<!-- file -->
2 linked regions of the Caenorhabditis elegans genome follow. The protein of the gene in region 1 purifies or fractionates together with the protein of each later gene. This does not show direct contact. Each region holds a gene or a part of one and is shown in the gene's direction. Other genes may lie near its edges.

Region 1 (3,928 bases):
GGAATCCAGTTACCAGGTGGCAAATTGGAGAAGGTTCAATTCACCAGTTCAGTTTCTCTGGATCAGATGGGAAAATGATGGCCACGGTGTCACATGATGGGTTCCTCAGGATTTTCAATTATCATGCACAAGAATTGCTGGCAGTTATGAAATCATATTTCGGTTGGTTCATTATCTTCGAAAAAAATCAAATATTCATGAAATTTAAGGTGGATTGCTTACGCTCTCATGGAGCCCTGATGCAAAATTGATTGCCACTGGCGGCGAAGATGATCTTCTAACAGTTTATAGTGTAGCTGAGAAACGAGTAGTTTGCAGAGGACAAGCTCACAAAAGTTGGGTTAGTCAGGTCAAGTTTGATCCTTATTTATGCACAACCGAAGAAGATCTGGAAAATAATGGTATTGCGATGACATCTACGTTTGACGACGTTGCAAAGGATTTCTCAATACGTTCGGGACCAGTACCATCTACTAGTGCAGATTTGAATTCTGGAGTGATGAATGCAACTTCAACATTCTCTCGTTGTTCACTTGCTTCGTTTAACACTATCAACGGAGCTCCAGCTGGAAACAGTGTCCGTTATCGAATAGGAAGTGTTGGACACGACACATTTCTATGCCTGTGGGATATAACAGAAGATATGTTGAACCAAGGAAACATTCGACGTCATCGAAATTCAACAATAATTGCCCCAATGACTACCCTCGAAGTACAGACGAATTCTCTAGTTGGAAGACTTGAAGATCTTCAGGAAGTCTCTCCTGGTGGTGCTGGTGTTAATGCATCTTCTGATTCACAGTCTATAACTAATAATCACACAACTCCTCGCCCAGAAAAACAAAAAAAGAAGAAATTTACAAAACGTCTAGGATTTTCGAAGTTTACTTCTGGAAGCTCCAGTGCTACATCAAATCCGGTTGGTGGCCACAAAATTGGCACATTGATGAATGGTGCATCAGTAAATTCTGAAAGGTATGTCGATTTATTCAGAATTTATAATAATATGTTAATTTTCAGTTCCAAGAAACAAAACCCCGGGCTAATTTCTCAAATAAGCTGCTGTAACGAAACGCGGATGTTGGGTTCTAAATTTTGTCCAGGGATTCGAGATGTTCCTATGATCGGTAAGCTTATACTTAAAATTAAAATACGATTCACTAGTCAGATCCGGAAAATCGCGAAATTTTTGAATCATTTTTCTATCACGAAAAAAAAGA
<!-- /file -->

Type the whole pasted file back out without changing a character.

2 linked regions of the Caenorhabditis elegans genome follow. The protein of the gene in region 1 purifies or fractionates together with the protein of each later gene. This does not show direct contact. Each region holds a gene or a part of one and is shown in the gene's direction. Other genes may lie near its edges.

Region 1 (3,928 bases):
GGAATCCAGTTACCAGGTGGCAAATTGGAGAAGGTTCAATTCACCAGTTCAGTTTCTCTGGATCAGATGGGAAAATGATGGCCACGGTGTCACATGATGGGTTCCTCAGGATTTTCAATTATCATGCACAAGAATTGCTGGCAGTTATGAAATCATATTTCGGTTGGTTCATTATCTTCGAAAAAAATCAAATATTCATGAAATTTAAGGTGGATTGCTTACGCTCTCATGGAGCCCTGATGCAAAATTGATTGCCACTGGCGGCGAAGATGATCTTCTAACAGTTTATAGTGTAGCTGAGAAACGAGTAGTTTGCAGAGGACAAGCTCACAAAAGTTGGGTTAGTCAGGTCAAGTTTGATCCTTATTTATGCACAACCGAAGAAGATCTGGAAAATAATGGTATTGCGATGACATCTACGTTTGACGACGTTGCAAAGGATTTCTCAATACGTTCGGGACCAGTACCATCTACTAGTGCAGATTTGAATTCTGGAGTGATGAATGCAACTTCAACATTCTCTCGTTGTTCACTTGCTTCGTTTAACACTATCAACGGAGCTCCAGCTGGAAACAGTGTCCGTTATCGAATAGGAAGTGTTGGACACGACACATTTCTATGCCTGTGGGATATAACAGAAGATATGTTGAACCAAGGAAACATTCGACGTCATCGAAATTCAACAATAATTGCCCCAATGACTACCCTCGAAGTACAGACGAATTCTCTAGTTGGAAGACTTGAAGATCTTCAGGAAGTCTCTCCTGGTGGTGCTGGTGTTAATGCATCTTCTGATTCACAGTCTATAACTAATAATCACACAACTCCTCGCCCAGAAAAACAAAAAAAGAAGAAATTTACAAAACGTCTAGGATTTTCGAAGTTTACTTCTGGAAGCTCCAGTGCTACATCAAATCCGGTTGGTGGCCACAAAATTGGCACATTGATGAATGGTGCATCAGTAAATTCTGAAAGGTATGTCGATTTATTCAGAATTTATAATAATATGTTAATTTTCAGTTCCAAGAAACAAAACCCCGGGCTAATTTCTCAAATAAGCTGCTGTAACGAAACGCGGATGTTGGGTTCTAAATTTTGTCCAGGGATTCGAGATGTTCCTATGATCGGTAAGCTTATACTTAAAATTAAAATACGATTCACTAGTCAGATCCGGAAAATCGCGAAATTTTTGAATCATTTTTCTATCACGAAAAAAAAGA